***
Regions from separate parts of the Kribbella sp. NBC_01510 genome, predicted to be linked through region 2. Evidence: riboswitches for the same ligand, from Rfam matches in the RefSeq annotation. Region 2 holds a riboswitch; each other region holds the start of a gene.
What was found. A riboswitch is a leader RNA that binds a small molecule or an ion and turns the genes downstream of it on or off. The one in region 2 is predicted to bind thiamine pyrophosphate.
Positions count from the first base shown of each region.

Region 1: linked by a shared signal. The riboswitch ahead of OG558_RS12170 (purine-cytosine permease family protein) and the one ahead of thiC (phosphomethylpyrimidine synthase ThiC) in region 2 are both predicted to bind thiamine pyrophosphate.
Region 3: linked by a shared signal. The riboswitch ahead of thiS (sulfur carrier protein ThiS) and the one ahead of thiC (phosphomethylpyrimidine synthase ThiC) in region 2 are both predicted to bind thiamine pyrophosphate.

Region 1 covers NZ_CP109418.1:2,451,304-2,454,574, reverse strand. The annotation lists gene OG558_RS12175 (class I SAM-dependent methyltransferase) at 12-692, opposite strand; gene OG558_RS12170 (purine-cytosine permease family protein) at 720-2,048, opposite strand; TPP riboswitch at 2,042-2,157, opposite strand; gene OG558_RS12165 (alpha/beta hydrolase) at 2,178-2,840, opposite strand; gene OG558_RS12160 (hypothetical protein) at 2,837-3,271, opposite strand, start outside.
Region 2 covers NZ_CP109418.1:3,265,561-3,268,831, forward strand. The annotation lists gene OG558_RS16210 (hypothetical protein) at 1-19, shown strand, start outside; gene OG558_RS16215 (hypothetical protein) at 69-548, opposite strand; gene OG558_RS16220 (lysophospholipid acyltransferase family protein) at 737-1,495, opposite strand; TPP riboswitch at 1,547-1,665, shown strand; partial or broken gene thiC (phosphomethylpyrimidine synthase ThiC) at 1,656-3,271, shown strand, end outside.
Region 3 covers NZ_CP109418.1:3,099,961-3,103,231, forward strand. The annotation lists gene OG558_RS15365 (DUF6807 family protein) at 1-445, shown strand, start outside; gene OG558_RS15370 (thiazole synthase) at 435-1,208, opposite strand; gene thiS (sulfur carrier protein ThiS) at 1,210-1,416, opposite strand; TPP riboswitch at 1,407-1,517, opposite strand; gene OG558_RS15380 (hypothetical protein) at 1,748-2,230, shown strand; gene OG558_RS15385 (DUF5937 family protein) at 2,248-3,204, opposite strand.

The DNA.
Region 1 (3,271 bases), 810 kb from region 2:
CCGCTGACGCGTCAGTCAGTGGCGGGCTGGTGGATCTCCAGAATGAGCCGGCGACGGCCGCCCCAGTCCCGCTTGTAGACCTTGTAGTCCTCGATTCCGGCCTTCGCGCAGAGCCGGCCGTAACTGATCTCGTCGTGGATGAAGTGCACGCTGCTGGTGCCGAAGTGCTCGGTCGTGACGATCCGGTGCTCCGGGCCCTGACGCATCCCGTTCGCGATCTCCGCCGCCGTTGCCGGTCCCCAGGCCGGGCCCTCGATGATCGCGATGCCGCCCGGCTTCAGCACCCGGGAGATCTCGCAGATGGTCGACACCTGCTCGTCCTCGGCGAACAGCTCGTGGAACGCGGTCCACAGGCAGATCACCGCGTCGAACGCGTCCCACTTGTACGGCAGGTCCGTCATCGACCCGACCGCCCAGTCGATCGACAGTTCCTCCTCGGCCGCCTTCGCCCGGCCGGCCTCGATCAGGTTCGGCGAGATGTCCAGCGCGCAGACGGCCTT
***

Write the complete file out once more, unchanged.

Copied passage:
Regions from separate parts of the Kribbella sp. NBC_01510 genome, predicted to be linked through region 2. Evidence: riboswitches for the same ligand, from Rfam matches in the RefSeq annotation. Region 2 holds a riboswitch; each other region holds the start of a gene.
What was found. A riboswitch is a leader RNA that binds a small molecule or an ion and turns the genes downstream of it on or off. The one in region 2 is predicted to bind thiamine pyrophosphate.
Positions count from the first base shown of each region.

Region 1: linked by a shared signal. The riboswitch ahead of OG558_RS12170 (purine-cytosine permease family protein) and the one ahead of thiC (phosphomethylpyrimidine synthase ThiC) in region 2 are both predicted to bind thiamine pyrophosphate.
Region 3: linked by a shared signal. The riboswitch ahead of thiS (sulfur carrier protein ThiS) and the one ahead of thiC (phosphomethylpyrimidine synthase ThiC) in region 2 are both predicted to bind thiamine pyrophosphate.

Region 1 covers NZ_CP109418.1:2,451,304-2,454,574, reverse strand. The annotation lists gene OG558_RS12175 (class I SAM-dependent methyltransferase) at 12-692, opposite strand; gene OG558_RS12170 (purine-cytosine permease family protein) at 720-2,048, opposite strand; TPP riboswitch at 2,042-2,157, opposite strand; gene OG558_RS12165 (alpha/beta hydrolase) at 2,178-2,840, opposite strand; gene OG558_RS12160 (hypothetical protein) at 2,837-3,271, opposite strand, start outside.
Region 2 covers NZ_CP109418.1:3,265,561-3,268,831, forward strand. The annotation lists gene OG558_RS16210 (hypothetical protein) at 1-19, shown strand, start outside; gene OG558_RS16215 (hypothetical protein) at 69-548, opposite strand; gene OG558_RS16220 (lysophospholipid acyltransferase family protein) at 737-1,495, opposite strand; TPP riboswitch at 1,547-1,665, shown strand; partial or broken gene thiC (phosphomethylpyrimidine synthase ThiC) at 1,656-3,271, shown strand, end outside.
Region 3 covers NZ_CP109418.1:3,099,961-3,103,231, forward strand. The annotation lists gene OG558_RS15365 (DUF6807 family protein) at 1-445, shown strand, start outside; gene OG558_RS15370 (thiazole synthase) at 435-1,208, opposite strand; gene thiS (sulfur carrier protein ThiS) at 1,210-1,416, opposite strand; TPP riboswitch at 1,407-1,517, opposite strand; gene OG558_RS15380 (hypothetical protein) at 1,748-2,230, shown strand; gene OG558_RS15385 (DUF5937 family protein) at 2,248-3,204, opposite strand.

The DNA.
Region 1 (3,271 bases), 810 kb from region 2:
CCGCTGACGCGTCAGTCAGTGGCGGGCTGGTGGATCTCCAGAATGAGCCGGCGACGGCCGCCCCAGTCCCGCTTGTAGACCTTGTAGTCCTCGATTCCGGCCTTCGCGCAGAGCCGGCCGTAACTGATCTCGTCGTGGATGAAGTGCACGCTGCTGGTGCCGAAGTGCTCGGTCGTGACGATCCGGTGCTCCGGGCCCTGACGCATCCCGTTCGCGATCTCCGCCGCCGTTGCCGGTCCCCAGGCCGGGCCCTCGATGATCGCGATGCCGCCCGGCTTCAGCACCCGGGAGATCTCGCAGATGGTCGACACCTGCTCGTCCTCGGCGAACAGCTCGTGGAACGCGGTCCACAGGCAGATCACCGCGTCGAACGCGTCCCACTTGTACGGCAGGTCCGTCATCGACCCGACCGCCCAGTCGATCGACAGTTCCTCCTCGGCCGCCTTCGCCCGGCCGGCCTCGATCAGGTTCGGCGAGATGTCCAGCGCGCAGACGGCCTT